With the world's sixth-largest oil reserves, Kuwait's petroleum accounts for nearly half its GDP, over 90 percent of export revenues and 80 percent of government income, according to OPEC.
While there is no income tax in the country, Kuwaiti nationals must contribute 7.5 percent of their salaries for social security benefits; their employers make an 11 percent contribution. Despite being one of the world's wealthiest countries per capita, strikes and protests by public sector workers unhappy about pay have led the government to introduce a 25 percent increase in wages in 2012. The IMF, however, warned Kuwait in May last year that such spending could impact the sustainability of its public finances. Only 7 percent of Kuwaitis work in the private sector, and the rising cost of retirement could put pressure on government spending.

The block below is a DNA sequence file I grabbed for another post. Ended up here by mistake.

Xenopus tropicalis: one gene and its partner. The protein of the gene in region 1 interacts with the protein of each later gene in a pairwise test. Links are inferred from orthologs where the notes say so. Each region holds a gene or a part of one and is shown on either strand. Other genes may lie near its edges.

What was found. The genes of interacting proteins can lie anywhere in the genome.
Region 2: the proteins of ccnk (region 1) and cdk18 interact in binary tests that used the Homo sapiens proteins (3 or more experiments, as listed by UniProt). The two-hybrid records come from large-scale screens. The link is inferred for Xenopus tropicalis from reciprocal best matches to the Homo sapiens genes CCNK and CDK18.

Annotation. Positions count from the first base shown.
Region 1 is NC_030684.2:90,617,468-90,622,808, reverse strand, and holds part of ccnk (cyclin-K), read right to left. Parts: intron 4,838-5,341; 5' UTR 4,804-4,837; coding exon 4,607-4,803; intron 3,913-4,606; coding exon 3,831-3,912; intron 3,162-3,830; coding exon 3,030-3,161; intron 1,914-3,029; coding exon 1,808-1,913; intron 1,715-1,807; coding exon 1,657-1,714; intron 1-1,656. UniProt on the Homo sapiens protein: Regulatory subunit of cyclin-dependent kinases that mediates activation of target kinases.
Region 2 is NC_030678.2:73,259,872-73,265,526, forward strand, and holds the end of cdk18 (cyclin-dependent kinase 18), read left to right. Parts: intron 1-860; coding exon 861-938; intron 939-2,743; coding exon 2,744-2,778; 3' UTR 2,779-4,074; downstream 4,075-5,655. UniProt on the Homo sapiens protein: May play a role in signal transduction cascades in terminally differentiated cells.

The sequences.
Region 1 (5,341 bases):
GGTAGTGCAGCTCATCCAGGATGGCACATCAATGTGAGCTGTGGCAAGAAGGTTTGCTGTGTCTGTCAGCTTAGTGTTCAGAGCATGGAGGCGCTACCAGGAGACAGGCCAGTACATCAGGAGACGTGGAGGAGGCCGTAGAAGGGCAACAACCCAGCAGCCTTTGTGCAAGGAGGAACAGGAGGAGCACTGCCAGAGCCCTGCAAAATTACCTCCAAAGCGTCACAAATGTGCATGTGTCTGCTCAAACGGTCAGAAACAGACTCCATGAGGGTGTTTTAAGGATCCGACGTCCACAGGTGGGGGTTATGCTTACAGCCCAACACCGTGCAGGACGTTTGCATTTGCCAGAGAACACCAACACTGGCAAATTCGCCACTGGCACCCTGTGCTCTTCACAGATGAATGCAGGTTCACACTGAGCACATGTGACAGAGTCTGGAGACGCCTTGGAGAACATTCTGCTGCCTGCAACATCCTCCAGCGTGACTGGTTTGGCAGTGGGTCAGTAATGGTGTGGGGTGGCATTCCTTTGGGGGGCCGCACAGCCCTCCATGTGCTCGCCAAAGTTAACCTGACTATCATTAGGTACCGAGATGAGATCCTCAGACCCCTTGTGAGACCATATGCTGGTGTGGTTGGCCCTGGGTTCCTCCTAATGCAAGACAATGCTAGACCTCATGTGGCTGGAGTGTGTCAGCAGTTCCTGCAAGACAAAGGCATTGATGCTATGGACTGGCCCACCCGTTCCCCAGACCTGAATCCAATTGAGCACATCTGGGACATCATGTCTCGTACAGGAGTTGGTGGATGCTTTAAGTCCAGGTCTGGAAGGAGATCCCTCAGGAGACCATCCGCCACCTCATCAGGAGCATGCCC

Kuwait is no stranger to political turmoil, ushering in five new parliaments in the past six years. The country has been marred by protests and corruption scandals implicating key political figures, while poor parliament-government relations have hampered policymaking. The IMF has recommended that Kuwait introduce a value-added tax and a comprehensive income tax system.
Pictured: Kuwaiti women walking through a souq.